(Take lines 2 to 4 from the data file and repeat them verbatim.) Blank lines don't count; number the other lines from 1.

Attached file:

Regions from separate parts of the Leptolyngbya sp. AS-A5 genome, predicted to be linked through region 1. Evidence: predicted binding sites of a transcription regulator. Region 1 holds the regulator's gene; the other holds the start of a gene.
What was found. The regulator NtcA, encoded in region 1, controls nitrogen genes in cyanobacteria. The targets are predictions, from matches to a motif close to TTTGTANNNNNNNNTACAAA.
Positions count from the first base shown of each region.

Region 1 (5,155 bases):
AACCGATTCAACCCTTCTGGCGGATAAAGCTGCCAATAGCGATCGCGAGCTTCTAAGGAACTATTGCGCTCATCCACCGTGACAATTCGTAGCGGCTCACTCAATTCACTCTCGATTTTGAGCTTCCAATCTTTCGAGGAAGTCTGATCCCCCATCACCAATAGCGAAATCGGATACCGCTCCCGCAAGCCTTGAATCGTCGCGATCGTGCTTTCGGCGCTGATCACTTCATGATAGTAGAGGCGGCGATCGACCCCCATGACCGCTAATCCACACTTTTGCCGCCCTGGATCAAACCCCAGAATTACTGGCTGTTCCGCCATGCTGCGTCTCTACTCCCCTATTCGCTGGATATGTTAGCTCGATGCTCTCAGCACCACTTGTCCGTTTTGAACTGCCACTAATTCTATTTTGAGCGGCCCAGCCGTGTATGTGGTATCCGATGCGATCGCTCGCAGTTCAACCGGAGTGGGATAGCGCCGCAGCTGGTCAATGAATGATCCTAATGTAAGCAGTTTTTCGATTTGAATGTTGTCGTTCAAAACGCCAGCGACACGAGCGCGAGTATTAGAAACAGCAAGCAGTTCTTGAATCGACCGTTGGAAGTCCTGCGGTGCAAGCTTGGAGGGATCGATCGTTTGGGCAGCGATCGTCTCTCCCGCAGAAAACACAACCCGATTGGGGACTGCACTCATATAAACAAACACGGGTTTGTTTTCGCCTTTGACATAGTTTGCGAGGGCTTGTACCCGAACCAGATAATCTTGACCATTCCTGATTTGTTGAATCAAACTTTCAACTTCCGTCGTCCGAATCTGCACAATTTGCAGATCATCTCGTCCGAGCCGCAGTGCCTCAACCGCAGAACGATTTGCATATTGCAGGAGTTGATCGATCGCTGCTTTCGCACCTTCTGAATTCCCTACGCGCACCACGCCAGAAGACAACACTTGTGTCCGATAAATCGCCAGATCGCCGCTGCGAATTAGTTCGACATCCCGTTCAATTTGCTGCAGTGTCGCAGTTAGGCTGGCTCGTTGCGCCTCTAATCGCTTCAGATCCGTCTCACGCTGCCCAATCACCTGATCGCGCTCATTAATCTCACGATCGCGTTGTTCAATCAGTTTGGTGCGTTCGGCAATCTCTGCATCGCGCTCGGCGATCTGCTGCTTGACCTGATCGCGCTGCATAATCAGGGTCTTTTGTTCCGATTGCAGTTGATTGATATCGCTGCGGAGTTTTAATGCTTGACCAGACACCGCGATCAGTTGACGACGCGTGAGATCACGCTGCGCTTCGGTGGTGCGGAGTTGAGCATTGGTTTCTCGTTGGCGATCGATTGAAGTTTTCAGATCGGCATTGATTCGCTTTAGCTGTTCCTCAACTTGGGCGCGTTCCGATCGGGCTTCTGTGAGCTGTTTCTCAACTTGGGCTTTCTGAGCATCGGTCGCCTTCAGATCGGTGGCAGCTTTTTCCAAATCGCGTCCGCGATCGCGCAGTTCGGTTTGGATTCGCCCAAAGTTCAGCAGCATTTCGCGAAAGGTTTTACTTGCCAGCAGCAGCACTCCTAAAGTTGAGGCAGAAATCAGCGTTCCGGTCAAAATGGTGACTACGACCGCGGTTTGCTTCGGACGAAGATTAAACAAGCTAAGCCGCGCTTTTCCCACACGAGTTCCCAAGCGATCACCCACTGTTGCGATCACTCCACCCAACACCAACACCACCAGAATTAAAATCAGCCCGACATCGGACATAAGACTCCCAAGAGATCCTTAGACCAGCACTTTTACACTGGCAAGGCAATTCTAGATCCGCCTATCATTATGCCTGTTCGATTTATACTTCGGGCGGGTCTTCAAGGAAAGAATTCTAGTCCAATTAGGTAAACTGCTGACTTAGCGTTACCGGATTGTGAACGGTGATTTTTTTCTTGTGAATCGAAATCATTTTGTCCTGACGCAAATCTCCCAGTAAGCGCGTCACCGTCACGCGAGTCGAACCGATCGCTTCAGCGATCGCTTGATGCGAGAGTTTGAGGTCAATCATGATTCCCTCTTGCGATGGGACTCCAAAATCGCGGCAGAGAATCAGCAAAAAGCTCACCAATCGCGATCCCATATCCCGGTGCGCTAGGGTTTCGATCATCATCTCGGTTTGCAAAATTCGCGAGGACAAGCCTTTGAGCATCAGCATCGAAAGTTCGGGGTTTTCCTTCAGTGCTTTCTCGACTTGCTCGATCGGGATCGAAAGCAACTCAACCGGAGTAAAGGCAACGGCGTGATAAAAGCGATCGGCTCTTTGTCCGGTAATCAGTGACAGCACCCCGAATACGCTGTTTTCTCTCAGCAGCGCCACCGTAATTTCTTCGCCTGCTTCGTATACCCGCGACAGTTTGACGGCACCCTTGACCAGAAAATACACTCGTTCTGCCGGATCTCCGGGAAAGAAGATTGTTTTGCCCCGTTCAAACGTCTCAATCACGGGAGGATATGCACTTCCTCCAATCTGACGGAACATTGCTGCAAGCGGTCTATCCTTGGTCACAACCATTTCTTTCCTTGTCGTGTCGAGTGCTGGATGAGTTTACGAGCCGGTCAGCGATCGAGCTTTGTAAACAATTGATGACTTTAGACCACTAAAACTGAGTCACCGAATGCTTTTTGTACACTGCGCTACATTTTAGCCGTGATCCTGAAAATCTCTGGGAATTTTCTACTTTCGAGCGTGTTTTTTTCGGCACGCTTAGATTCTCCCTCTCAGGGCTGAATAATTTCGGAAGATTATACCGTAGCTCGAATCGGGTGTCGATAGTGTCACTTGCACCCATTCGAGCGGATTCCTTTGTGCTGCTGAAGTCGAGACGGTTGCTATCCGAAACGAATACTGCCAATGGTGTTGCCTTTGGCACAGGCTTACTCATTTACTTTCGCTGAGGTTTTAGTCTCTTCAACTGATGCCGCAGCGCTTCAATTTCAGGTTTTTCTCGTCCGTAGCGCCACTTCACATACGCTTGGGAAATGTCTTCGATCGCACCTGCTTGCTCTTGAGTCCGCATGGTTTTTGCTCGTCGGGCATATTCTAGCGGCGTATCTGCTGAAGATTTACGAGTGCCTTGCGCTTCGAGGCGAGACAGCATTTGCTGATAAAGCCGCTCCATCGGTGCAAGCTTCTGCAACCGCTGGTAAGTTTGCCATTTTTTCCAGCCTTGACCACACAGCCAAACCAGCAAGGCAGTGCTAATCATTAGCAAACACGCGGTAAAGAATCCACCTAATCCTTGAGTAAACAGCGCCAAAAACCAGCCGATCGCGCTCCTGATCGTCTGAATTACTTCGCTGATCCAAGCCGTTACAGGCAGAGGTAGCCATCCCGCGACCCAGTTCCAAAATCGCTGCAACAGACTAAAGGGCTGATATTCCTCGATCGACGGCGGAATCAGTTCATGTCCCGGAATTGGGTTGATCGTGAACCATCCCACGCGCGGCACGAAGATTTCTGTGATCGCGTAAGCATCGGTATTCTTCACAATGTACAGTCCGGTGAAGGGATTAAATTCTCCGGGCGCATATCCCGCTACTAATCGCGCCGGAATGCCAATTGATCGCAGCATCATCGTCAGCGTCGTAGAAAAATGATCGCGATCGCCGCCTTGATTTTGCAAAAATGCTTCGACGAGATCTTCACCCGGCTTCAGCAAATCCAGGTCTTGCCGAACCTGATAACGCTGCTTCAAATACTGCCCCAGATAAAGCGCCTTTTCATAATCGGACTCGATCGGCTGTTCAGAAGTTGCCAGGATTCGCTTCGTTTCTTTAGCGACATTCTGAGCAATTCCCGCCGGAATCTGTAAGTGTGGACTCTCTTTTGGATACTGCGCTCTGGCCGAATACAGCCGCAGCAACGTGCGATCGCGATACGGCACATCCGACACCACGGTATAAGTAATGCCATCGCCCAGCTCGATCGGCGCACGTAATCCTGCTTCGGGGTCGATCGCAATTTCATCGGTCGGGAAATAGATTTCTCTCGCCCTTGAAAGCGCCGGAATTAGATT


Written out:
What was found. The regulator NtcA, encoded in region 1, controls nitrogen genes in cyanobacteria. The targets are predictions, from matches to a motif close to TTTGTANNNNNNNNTACAAA.
Positions count from the first base shown of each region.

Region 1 (5,155 bases):